How are you? ’Busy!’ is a common reply. For many young people, stress is a part of everyday life, and sometimes they face additional adversity. While some people are able to pull through, it overwhelms others. What role does variation in brain structure play in these situations?
 
Many young people in the Netherlands nowadays experience stress, burn-out and depression. Within our society, there is a growing realization that a lot of young people experience great pressure, and that this can adversely affect mental health. Furthermore, psychological problems are more often addressed by the media. In 2018, a research survey from Dutch current affairs program EenVandaag conducted among youth showed that three out of ten young people (aged between 16 and 34 years) had experienced depressive feelings in the past two years.[1] According to the survey, these feelings have a major impact on daily life: many of these young people find it difficult to enjoy life, experience depressive feelings every day, feel lonely, have trouble sleeping and have suicidal thoughts.[1] On top of that, many also feel too ashamed to talk about these negative feelings.
 
In early 2018, the Dutch government launched a campaign to open up a discussion about mental health.[2][3] Furthermore, they decided to conduct a large-scale research study on the mental health of Dutch youth, on which the Netherlands National Institute for Public Health and the Environment published a report in May of 2019.[4] This report indicates that psychological complaints among youth have increased, nowadays affecting around 10 to 15 percent of Dutch young people. Depression is relatively most prevalent in the age category 18 to 24, as one in fifteen young people from this group met the criteria for Major Depressive Disorder.[5]
 
Why is the mental health of young people under so much pressure? And why do some experience a depression, whereas others show resilience? Can we identify young people with an increased risk of depression and support them in order to prevent the onset of illness?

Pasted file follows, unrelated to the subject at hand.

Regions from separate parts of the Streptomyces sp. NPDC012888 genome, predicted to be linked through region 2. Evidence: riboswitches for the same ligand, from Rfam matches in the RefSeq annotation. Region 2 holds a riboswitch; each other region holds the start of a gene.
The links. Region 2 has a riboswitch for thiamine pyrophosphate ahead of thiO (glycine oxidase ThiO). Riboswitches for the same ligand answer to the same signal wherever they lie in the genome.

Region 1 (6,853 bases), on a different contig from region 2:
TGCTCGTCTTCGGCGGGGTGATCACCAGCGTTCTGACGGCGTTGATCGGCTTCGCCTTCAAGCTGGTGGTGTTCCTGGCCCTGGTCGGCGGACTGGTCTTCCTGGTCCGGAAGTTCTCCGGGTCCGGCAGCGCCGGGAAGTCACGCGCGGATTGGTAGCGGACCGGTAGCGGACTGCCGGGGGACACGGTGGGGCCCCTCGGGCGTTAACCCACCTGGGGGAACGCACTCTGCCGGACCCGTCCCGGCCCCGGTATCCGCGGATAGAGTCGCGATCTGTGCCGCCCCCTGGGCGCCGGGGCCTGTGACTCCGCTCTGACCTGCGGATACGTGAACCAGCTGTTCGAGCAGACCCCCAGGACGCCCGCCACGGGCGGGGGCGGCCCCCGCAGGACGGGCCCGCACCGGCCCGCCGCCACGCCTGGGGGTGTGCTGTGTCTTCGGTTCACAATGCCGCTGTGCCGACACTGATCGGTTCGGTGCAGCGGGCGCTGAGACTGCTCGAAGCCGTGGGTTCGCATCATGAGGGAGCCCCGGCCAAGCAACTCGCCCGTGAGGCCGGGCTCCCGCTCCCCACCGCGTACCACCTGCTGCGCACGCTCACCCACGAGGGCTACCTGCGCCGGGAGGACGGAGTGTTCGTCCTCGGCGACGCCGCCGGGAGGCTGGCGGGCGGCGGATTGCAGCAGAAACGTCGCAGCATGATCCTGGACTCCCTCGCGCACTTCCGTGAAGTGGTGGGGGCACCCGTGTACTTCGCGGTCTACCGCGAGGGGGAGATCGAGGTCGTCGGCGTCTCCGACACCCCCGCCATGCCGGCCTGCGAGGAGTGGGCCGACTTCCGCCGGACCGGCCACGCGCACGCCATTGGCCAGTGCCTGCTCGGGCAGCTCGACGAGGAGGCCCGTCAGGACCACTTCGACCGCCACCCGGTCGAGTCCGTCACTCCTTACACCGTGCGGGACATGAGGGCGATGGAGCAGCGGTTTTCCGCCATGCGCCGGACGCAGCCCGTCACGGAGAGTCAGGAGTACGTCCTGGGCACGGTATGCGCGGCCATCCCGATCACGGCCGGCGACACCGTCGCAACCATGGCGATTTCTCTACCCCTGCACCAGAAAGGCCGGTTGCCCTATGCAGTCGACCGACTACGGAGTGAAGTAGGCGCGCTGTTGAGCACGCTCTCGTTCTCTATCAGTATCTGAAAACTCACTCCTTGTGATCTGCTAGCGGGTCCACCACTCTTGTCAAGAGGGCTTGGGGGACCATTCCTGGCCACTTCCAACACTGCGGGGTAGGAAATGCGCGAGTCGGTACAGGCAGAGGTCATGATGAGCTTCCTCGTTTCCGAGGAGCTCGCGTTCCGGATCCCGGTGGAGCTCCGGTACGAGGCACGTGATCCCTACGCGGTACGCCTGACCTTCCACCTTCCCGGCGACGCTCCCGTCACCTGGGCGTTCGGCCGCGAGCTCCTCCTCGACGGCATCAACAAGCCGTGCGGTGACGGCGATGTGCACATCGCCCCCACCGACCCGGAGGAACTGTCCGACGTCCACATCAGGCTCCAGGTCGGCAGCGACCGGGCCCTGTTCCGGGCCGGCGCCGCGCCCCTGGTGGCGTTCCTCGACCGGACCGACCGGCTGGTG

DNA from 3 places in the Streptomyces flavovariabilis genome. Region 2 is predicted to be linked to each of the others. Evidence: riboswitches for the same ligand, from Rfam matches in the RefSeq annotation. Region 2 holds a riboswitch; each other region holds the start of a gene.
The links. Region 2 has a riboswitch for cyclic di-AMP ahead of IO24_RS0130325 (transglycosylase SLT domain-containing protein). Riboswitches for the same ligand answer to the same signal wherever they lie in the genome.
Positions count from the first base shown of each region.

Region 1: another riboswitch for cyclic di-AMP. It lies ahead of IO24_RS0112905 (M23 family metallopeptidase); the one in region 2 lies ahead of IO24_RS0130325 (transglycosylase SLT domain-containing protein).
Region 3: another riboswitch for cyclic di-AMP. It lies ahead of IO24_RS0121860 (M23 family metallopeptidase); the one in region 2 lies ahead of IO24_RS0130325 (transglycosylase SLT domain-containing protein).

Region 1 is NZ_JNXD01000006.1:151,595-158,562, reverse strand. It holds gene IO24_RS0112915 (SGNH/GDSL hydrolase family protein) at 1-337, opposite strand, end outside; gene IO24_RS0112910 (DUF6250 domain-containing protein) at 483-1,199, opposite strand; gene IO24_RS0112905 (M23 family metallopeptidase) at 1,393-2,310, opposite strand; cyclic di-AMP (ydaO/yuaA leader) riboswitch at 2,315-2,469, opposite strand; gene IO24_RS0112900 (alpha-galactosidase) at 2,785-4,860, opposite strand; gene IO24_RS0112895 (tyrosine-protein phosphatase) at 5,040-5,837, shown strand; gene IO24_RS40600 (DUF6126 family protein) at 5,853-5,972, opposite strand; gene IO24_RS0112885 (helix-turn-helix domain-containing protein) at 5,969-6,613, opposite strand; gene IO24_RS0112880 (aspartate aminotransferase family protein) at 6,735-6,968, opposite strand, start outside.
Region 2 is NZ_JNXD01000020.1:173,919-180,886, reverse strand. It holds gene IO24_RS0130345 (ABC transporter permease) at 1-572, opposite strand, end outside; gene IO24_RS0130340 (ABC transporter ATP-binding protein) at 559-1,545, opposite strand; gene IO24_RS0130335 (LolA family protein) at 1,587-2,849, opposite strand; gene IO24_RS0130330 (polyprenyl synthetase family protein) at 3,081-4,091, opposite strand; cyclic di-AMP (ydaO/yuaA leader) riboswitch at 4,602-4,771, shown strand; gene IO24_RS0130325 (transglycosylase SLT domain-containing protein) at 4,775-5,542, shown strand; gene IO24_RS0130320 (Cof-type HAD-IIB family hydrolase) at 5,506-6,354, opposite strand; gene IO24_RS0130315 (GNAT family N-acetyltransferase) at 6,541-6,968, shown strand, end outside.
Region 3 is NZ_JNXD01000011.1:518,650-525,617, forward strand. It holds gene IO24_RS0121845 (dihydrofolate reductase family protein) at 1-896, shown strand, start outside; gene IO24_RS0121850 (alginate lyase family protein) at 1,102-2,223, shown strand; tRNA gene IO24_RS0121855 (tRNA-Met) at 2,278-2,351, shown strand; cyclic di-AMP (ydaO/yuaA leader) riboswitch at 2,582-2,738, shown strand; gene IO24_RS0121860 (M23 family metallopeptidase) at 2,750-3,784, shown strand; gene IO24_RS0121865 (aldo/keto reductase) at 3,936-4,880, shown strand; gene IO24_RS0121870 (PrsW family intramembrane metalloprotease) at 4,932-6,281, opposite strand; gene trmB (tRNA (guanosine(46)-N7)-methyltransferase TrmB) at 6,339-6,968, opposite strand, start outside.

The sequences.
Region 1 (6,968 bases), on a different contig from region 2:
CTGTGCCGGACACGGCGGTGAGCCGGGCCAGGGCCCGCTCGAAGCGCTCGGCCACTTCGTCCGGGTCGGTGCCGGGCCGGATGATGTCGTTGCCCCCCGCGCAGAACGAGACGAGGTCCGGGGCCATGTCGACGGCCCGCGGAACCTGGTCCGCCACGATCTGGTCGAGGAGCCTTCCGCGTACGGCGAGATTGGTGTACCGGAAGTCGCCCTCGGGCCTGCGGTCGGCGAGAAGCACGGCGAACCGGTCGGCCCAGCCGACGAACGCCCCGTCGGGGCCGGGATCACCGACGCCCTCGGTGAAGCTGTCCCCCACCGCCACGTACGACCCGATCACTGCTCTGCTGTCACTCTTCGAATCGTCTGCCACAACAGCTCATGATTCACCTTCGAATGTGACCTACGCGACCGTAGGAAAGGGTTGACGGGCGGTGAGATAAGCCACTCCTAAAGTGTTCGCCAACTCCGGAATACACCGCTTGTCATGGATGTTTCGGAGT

Depression among young people is not only a problem in Dutch society.

Disruptions in the brain
That young people are particularly vulnerable to mental illness, including depression, is also supported by international research.[5][6] As such, depression among young people is not only a problem in Dutch society. Why is it that young people are particularly vulnerable to depression?
 
Potentially, there is an important role for the structure of the brain. It is well-established that the youth brain is in continuous development, on average until the age of twenty-five.[7] This brain development parallels increases in cognitive capacity.[8][9] For example, risk-taking behavior in adolescents gradually decreases when the prefrontal cortex develops, as they can better predict the consequences of their actions and have increased control over their behavior.[10]
 
Precisely because this brain development is so important, minor disruptions in the process could potentially explain why young people are at a greater risk of depression onset. For my master thesis, I therefore investigated the rate of structural development in the youth brain. When this structural brain development shows a deceleration or acceleration compared to normative trajectories, this could potentially induce an imbalance in the brain, which may increase vulnerability to depression.
 
Real age versus ‘brain age’
In my project, I investigated whether the rate of structural brain development is related to the onset of mood disorder, including depression. To answer this question I analyzed a dataset from a study in which more than two hundred healthy young people were followed for up to six years to see if they would experience a mood disorder.[11] Half of this group had a direct relative with bipolar disorder[*] and was therefore at an increased risk of mood disorder.
 
As part of the study, the participants also had two MRI sessions to obtain a structural brain scan or ‘picture of the brain’, once at the beginning of the study and once more two years later. For my project I applied machine learning to these brain scans. In machine learning, a computer algorithm searches for a pattern in the data. When the algorithm has learned this pattern it will create a model, which can then be applied to new data. In my master thesis, the algorithm learned the relationship between global brain structure and age. This way I could estimate the ‘brain age’ for each participant for both timepoints of the study. Subsequently, I compared this ‘brain age’ to the real, chronological age of the participant, and this gave insight into the development of each individual’s brain over time.
 
The analysis of the difference between ‘brain age’ and chronological age suggested that young people at familial risk for mood disorder who also developed a mood disorder, showed slower development of brain structure than young people with or without familial risk who remained mentally healthy.
 
So the cause of mood disorders is in the brain?
Slower structural development across the brain was thus found to be associated with onset of mood disorder in young people with familial risk. This finding is a first indication that decelerated global structural changes in youth brains may contribute to vulnerability for depression. For this reason, such study results are important to gain a better understanding of mood disorder onset in young people.